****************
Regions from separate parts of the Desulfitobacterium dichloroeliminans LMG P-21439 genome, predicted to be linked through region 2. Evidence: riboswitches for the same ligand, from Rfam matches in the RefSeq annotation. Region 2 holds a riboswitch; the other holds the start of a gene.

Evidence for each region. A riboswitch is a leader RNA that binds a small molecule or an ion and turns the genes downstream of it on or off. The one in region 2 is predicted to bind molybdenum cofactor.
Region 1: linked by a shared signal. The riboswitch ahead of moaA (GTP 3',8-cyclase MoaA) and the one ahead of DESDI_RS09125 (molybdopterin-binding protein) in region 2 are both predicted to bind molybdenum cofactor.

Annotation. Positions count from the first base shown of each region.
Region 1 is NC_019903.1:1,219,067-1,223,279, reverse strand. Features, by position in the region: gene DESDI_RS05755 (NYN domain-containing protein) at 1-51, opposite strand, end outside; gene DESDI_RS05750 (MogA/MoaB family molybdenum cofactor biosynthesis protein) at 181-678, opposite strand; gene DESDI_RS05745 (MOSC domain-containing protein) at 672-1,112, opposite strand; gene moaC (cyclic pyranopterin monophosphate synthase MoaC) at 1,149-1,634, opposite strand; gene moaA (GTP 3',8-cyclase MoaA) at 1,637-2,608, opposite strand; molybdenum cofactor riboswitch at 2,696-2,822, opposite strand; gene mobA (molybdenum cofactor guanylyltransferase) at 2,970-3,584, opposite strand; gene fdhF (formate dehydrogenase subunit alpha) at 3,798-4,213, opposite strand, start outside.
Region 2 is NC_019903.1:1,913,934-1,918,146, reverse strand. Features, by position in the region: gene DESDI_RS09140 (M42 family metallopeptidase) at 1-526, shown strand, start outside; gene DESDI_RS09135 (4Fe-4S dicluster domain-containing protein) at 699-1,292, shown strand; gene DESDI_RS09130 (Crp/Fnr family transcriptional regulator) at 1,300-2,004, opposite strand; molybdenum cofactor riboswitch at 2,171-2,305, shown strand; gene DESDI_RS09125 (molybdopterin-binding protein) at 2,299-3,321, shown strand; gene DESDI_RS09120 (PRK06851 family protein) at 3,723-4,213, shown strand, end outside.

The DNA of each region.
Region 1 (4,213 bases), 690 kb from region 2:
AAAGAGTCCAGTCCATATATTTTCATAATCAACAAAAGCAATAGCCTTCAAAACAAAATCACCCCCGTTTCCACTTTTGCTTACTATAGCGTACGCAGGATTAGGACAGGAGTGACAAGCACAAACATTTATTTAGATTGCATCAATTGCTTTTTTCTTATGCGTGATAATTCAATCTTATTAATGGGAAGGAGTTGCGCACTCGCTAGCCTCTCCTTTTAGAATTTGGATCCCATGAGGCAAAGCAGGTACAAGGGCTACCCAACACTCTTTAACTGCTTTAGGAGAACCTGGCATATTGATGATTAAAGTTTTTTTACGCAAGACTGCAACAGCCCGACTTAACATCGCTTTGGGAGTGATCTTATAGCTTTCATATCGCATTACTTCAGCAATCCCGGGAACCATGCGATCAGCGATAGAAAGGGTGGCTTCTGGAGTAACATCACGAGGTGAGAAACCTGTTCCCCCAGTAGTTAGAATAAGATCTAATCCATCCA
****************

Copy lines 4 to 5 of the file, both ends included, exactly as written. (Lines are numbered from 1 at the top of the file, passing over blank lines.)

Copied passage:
Annotation. Positions count from the first base shown of each region.
Region 1 is NC_019903.1:1,219,067-1,223,279, reverse strand. Features, by position in the region: gene DESDI_RS05755 (NYN domain-containing protein) at 1-51, opposite strand, end outside; gene DESDI_RS05750 (MogA/MoaB family molybdenum cofactor biosynthesis protein) at 181-678, opposite strand; gene DESDI_RS05745 (MOSC domain-containing protein) at 672-1,112, opposite strand; gene moaC (cyclic pyranopterin monophosphate synthase MoaC) at 1,149-1,634, opposite strand; gene moaA (GTP 3',8-cyclase MoaA) at 1,637-2,608, opposite strand; molybdenum cofactor riboswitch at 2,696-2,822, opposite strand; gene mobA (molybdenum cofactor guanylyltransferase) at 2,970-3,584, opposite strand; gene fdhF (formate dehydrogenase subunit alpha) at 3,798-4,213, opposite strand, start outside.